On Sept. 9, 2002, Travel Weekly
published portions of a transcript of a roundtable discussion by
industry leaders. We had invited them to exchange their views on
the impact of 9/11 and the future of the industry.
Today is the fourth
anniversary of the first anniversary of Sept. 11, 2001, and while
it's important to pause and reflect on the impact of the events
five years ago, it's also instructive to revisit the industry's
vision of the future one year after its most cataclysmic
Czech writer Milan
Kundera compared predicting the future with walking in a dense fog.
One can get a sense of things very close, but clarity drops off
quickly. Now, with the benefit of hindsight, we can see how
obfuscated -- and, interestingly, how clear -- our view of the
future was four years ago.
who spoke at our roundtable as director of the Czech Tourist Authority, thought she saw a
"I believe 9/11 was
a huge psychological shift that will have effects for years to
come," she said. "It caused the impulse to stay home, be safe, be
with your family and not go anywhere you might feel
identified two of the lasting (so far, at least) impacts of 9/11:
The strengthening of the desire to be with your family and the need
to be safe. What was apparently still in the fog was that the twin
desires for more family time and for the feeling of safety were not
in conflict when it came to travel. Intergenerational travel is a
Adam Aron, then the
CEO of Vail Resorts and now on the board of Starwood Hotels and
Resorts, observed: "Ten years from now, it could be that the
structural changes in the U.S. airline industry are the biggest
changes that occurred because of 9/11. It is certainly getting more
difficult and more hassle-filled, and I don't see anything on the
horizon that makes me think it's going to get more pleasant and
easier to fly."
whether airline restructuring will be remembered as the most
significant consequence of 9/11. The government's assertion that
there was a link between al-Qaeda and Saddam Hussein and the
subsequent invasion of Iraq will likely eclipse all other effects.
But Aron hit a bull's-eye when he predicted a long life for the
hassles associated with flying.
then chairman and CEO of Rosenbluth International (now part of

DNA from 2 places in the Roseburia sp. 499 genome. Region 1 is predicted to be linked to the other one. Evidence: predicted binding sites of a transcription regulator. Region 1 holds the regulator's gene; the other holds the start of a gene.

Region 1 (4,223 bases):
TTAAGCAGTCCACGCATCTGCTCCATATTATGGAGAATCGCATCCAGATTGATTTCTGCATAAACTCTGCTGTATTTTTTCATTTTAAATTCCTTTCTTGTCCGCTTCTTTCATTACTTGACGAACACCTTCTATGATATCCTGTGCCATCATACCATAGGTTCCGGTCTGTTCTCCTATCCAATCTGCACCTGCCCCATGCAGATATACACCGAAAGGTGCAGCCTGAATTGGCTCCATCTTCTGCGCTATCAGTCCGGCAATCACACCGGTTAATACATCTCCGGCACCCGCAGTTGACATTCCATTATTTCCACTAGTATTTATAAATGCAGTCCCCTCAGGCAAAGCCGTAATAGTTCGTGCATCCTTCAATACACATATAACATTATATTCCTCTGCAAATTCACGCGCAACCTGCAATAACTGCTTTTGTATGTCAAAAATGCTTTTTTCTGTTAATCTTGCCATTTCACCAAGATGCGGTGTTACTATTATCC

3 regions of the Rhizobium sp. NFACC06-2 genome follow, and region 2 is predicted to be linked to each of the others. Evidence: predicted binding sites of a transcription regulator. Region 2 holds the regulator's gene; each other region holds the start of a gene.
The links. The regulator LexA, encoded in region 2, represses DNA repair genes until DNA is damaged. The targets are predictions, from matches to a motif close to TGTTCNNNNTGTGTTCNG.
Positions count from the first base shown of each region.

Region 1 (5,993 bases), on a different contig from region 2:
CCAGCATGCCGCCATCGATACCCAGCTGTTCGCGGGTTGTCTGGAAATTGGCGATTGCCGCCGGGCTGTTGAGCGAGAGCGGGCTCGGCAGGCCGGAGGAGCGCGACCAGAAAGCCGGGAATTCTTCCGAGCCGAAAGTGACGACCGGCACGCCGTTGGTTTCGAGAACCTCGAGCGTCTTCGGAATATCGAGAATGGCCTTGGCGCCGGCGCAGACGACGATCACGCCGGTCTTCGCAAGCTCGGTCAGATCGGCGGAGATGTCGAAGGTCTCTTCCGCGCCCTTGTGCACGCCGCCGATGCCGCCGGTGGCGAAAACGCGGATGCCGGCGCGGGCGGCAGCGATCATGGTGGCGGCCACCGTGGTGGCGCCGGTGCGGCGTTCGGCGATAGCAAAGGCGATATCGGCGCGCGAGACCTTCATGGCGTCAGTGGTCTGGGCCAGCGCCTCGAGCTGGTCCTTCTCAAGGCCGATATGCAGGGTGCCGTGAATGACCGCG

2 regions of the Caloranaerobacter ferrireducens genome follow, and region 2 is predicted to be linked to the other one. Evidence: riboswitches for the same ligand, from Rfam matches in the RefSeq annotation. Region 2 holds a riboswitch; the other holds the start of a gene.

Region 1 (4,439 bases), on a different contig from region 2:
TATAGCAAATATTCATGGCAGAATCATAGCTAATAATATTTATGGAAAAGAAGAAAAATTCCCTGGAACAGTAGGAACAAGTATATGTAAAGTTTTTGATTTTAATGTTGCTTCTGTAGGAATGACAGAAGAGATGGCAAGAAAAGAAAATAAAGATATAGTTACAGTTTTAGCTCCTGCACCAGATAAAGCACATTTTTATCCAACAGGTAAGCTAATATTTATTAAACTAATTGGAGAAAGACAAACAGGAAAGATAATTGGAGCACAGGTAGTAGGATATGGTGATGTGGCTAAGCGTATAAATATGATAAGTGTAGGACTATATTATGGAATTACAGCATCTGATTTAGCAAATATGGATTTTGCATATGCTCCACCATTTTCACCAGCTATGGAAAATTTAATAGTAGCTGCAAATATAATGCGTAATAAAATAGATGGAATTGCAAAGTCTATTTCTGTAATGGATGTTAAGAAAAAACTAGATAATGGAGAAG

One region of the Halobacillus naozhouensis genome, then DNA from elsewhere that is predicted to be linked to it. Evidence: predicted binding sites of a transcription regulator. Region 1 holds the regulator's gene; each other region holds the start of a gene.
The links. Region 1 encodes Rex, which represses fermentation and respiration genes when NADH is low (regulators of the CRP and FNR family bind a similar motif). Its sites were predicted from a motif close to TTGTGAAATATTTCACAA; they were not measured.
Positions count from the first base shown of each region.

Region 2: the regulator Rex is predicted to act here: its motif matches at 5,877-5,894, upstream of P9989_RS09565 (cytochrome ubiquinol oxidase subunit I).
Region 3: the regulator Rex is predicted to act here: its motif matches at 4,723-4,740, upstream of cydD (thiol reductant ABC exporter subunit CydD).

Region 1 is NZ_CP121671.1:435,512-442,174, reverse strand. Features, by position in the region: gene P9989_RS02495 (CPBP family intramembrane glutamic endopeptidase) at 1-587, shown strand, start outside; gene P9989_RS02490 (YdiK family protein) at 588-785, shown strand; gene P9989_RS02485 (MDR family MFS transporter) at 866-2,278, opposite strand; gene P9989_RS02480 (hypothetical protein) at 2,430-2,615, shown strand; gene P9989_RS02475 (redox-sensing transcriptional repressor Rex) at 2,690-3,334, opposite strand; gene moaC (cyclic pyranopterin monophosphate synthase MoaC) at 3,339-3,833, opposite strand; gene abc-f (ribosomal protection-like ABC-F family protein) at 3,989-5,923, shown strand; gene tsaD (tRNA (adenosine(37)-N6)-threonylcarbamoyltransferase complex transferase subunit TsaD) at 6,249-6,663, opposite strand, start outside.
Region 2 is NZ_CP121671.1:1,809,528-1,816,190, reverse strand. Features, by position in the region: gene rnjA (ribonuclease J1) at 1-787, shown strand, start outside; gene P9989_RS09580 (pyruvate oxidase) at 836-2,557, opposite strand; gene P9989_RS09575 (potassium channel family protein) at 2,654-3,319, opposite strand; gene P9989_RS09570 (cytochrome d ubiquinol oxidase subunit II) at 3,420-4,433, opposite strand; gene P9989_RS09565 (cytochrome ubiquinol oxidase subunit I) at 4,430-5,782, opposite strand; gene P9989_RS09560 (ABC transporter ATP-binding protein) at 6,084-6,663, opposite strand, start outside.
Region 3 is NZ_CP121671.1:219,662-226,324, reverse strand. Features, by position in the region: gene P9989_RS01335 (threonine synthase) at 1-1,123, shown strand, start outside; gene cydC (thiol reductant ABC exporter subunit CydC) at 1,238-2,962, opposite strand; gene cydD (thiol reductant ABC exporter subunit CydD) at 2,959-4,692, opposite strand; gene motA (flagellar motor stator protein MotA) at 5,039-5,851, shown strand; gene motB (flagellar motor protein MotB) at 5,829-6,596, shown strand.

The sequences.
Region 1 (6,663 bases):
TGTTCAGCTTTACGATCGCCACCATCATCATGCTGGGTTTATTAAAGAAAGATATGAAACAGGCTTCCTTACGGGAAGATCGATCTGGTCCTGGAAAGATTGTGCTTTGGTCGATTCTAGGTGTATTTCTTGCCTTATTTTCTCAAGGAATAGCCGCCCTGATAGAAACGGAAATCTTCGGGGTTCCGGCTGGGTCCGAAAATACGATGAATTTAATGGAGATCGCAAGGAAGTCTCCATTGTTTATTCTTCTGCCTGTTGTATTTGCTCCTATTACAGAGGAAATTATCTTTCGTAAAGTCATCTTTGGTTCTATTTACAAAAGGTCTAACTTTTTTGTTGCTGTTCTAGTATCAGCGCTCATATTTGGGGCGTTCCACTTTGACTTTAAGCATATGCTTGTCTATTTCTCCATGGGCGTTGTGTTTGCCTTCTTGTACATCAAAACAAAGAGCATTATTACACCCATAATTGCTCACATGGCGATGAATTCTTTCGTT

American Express), citing the public's dislike of uncertainty,
urged: "Carriers that need to go bankrupt, go! Because that will
He went on to say
that consolidation would lead to three groups of affiliated
carriers: The first would be US Airways, United and America West,
the second would be Delta, Northwest and Continental, and the third
would be "American and I'm not sure who."
certainly did come to some of the carriers he had mentioned, but
that did not, in most cases, clear up the uncertainty. His very
specific predictions on airline groupings came partly true with the
merging of US Airways and America West, and since there is no
statute of limitations on his predictions, we'll just have to wait
and see about the others.
then a senior vice president of Travelocity and now its president,
said, "The fundamental question is: What are we doing as an
industry to our pricing practices?" She was referring to the
rampant discounting, abetted by the Internet, that resulted from
the sharp downturn in travel. At the time, many people, myself
included, wondered if this change was indeed
As it turns out, to
our collective relief, what we were observing was fundamental in a
different sort of way. The low prices turned out primarily to
reflect the most basic law of supply and demand. Demand was so soft
that marketing managers sought to find, in the words of
then-Princess Cruises President Phillip Kleweno, "the intersection
of greed and fear."
Hal Rosenbluth was
perhaps seeing clearly when he said, "We all intuitively knew on
that day that the world as we knew it had just changed."
With four years'
perspective, it's easier to understand that the ways in which the
world has changed have less to do with travel sales than with the
way we think about the world, our lives, our friends and our
happened five years ago gives us perspective on what's truly
important in the grand scheme of things. Unfortunately, what seems
to have changed most profoundly is the belief that those truly
important things will never be as safe and secure as they felt
read the original report from 2002, see Travel execs see industry at a